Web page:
The interpretation of the rules of criminal procedure is a question of law subject to de novo review.  State v. Nerz, 587 N.W.2d 23, 24-25 (Minn. 1998). 



The rules of criminal procedure provide that “[a]n alternate juror who does not replace a principal juror shall be discharged after the jury retires to consider its verdict.”  Minn. R. Crim. P. 26.02, subd. 8 (emphasis added).  Underlying this mandate is that an alternate in the jury room can affect the verdict in two ways: (1) by participating in the deliberations, verbally or through “body language”; or (2) by his or her mere presence exerting a “chilling” effect on the regular jurors. United States v. Olano, 507 U.S. 725, 739, 113 S. Ct. 1770, 1780 (1993).  This court has held that the presence of an alternate in the jury room during deliberations creates a presumption that the defendant incurred prejudice.  State v. Crandall, 452 N.W.2d 708, 711 (Minn. App. 1990).  Thus, the prosecution “bears the burden of showing that the trial court’s error could not reasonably have affected the verdict.”  Id. (citation omitted); see also Olano, 507 U.S. at 739, 113 S. Ct. at 1780 (stating that ultimate inquiry is whether intrusion “affect[ed] the jury’s deliberations and thereby its verdict”). To determine whether the state has met its burden, the court considers (1) “the number of jurors exposed to the contact,” including whether the alternate actively participated in the deliberations and for how long; (2) “the weight of the evidence on the merits of the case”; and (3) “the likelihood that prejudice was abated by curative measures.”  Crandall, 452 N.W.2d at 711.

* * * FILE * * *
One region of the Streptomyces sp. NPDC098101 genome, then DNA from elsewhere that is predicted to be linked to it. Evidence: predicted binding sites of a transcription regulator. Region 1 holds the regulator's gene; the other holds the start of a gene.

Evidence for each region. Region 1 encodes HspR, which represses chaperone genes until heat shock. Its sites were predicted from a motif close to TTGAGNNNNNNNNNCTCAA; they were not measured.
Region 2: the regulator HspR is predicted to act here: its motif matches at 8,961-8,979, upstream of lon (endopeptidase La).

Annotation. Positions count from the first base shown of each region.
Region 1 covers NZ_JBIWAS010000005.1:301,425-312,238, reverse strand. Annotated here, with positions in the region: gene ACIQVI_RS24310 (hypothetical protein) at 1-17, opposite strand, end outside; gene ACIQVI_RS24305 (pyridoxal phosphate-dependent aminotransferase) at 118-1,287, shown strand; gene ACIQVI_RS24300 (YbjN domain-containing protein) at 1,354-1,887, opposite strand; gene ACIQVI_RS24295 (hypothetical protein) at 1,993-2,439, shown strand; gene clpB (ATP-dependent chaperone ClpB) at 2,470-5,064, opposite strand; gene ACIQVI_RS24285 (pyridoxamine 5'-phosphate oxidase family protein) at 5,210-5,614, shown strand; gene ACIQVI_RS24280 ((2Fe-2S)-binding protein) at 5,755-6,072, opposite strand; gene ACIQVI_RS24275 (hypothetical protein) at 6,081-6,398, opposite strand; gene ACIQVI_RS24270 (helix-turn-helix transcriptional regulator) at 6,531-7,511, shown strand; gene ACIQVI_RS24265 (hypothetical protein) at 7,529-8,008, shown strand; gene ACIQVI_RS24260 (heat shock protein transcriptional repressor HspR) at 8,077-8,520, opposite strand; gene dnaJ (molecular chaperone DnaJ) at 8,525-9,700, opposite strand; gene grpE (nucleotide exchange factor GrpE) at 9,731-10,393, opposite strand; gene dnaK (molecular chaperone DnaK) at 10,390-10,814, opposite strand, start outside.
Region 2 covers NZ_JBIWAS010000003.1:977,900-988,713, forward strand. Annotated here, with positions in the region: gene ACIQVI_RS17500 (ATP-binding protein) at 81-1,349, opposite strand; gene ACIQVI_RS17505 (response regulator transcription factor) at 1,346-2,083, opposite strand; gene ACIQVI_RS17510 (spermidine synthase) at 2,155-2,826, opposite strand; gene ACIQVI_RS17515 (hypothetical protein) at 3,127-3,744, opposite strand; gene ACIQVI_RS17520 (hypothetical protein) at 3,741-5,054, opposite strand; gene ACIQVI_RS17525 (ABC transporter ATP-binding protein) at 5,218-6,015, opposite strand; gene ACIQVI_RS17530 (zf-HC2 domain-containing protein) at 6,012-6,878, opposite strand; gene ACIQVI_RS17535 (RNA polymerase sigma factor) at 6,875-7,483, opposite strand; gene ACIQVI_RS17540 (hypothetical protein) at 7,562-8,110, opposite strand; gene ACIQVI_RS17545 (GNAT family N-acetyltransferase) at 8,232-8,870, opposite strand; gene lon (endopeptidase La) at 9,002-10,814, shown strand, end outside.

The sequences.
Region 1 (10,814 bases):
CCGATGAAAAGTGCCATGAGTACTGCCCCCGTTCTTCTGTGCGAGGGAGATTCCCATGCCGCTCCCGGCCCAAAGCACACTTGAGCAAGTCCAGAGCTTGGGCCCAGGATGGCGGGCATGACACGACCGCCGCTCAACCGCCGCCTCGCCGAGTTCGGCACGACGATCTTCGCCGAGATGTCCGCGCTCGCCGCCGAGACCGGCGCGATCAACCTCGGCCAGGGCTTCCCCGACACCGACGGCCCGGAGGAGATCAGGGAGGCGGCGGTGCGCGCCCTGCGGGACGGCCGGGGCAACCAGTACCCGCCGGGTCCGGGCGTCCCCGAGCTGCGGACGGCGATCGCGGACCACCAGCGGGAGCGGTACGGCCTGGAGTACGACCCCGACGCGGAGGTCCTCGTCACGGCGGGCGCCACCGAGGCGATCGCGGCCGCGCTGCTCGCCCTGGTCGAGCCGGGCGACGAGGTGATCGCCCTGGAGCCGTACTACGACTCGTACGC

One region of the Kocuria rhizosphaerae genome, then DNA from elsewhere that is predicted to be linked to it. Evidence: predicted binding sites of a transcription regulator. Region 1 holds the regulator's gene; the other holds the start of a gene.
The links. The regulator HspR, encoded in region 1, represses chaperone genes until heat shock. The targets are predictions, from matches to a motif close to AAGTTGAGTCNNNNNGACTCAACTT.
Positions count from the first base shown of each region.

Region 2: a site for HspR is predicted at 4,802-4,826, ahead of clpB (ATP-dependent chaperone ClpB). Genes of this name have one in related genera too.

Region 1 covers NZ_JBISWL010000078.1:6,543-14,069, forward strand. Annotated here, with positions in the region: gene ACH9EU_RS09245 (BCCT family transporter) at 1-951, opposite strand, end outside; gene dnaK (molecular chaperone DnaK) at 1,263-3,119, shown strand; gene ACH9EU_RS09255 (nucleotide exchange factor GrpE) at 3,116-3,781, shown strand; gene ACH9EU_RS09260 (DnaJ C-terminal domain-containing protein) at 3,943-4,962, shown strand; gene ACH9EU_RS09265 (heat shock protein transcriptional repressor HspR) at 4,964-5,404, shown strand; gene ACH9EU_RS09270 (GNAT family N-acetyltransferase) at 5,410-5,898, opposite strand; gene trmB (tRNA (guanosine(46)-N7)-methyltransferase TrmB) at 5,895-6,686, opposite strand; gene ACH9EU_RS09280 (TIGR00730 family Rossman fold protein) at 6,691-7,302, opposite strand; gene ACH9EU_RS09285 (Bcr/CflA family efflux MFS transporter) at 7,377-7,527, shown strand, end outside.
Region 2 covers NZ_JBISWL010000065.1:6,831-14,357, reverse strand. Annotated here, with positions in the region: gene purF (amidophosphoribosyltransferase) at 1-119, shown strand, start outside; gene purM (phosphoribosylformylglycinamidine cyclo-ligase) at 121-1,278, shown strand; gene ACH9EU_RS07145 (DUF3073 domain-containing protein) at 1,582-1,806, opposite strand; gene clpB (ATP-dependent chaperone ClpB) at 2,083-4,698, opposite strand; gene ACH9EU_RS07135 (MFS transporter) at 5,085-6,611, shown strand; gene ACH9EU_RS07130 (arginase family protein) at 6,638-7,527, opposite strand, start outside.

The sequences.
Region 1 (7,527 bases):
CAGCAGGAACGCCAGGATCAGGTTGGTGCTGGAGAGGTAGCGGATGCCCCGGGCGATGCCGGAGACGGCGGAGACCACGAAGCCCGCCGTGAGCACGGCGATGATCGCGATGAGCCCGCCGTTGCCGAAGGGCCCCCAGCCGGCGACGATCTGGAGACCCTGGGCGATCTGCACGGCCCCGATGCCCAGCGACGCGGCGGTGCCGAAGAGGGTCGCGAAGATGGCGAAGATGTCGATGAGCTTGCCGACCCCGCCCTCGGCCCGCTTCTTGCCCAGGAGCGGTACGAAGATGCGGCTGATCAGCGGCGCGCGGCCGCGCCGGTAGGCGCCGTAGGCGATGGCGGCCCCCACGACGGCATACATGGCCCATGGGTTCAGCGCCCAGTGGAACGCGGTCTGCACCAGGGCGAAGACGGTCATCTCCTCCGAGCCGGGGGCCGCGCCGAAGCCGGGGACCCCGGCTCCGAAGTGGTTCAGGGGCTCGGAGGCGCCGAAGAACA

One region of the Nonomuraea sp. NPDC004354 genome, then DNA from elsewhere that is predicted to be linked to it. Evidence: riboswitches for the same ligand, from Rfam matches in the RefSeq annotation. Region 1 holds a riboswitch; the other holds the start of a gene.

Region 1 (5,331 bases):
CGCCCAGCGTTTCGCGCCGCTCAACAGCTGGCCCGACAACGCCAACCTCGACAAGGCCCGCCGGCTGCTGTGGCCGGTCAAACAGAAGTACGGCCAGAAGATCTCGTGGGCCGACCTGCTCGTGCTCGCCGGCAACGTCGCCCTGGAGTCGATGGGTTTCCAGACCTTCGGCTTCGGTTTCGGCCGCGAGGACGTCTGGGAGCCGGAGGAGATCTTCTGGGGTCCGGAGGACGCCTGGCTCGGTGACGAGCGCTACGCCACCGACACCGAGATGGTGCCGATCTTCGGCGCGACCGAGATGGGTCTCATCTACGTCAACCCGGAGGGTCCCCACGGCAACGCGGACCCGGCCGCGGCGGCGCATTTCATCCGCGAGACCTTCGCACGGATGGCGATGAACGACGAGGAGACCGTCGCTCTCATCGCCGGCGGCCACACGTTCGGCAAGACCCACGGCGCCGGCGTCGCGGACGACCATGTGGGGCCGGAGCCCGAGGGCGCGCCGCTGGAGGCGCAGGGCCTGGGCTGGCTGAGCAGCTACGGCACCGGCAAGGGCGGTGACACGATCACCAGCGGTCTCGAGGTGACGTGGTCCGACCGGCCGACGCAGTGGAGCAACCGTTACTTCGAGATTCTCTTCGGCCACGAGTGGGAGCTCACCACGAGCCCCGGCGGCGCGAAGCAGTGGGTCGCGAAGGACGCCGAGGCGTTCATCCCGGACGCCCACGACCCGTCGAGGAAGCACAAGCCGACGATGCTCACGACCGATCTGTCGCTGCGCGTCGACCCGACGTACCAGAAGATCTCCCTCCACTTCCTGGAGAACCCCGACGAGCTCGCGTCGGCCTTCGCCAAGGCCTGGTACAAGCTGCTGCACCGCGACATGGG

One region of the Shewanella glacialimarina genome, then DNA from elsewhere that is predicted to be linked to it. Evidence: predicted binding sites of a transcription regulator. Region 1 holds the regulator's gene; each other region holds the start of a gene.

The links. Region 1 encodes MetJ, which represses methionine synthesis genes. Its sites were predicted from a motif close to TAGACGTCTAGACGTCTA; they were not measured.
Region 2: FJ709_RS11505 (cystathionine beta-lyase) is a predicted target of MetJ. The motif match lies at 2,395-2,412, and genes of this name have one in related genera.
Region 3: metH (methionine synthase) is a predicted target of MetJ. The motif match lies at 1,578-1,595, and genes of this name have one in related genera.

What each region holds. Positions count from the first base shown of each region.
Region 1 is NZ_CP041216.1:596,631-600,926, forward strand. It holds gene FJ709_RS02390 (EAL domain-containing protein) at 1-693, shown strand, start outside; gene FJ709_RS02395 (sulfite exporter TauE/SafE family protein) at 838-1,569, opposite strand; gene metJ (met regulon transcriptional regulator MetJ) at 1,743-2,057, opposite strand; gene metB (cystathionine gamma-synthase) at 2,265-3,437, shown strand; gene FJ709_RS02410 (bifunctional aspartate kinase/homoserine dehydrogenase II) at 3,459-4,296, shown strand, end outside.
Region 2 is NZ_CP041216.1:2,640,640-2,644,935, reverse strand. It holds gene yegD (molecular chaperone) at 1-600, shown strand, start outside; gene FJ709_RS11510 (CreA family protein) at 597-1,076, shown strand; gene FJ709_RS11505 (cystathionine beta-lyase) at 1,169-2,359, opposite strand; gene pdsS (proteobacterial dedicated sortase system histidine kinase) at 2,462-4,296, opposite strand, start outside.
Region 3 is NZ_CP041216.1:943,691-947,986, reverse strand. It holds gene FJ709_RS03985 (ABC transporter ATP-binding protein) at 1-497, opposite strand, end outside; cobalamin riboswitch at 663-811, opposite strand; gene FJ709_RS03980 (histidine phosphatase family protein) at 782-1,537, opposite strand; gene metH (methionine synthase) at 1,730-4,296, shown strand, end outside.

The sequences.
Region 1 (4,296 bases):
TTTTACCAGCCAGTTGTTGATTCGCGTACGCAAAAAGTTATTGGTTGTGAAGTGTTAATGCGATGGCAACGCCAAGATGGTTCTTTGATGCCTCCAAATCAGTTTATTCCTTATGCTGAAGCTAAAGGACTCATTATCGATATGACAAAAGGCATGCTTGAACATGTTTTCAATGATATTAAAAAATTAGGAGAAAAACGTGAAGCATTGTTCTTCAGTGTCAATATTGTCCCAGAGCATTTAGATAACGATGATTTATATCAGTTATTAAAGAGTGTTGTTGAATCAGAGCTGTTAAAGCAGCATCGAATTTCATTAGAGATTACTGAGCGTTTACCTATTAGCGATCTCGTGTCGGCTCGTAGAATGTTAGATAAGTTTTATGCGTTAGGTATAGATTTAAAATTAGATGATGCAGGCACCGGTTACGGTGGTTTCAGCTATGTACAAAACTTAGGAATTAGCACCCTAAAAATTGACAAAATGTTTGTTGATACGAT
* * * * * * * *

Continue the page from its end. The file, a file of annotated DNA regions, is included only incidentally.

In this case, applying the Crandall analysis, we conclude that the alternate’s presence prejudiced appellant.  First, although the seventh juror was an alternate, none of the jurors knew there was an alternate.  All the jurors had contact with the alternate because the alternate participated in all of the deliberations and, when polled, he assented with the verdict.  Second, there was a guilty verdict on two of the five counts.  Third, the trial court did not give specific instructions regarding the alternate or take any other curative measures.  Thus, the trial court erred in finding that respondent met its burden to demonstrate that appellant was not prejudiced.


Jury Size


            Respondent contends that no rule prohibits a jury of seven, therefore absent prejudice to appellant there is no error in allowing the alternate to remain.  As concluded above, there was prejudice to appellant.  Even if there were no prejudice, however, lack of an express prohibition against seven jurors is not dispositive.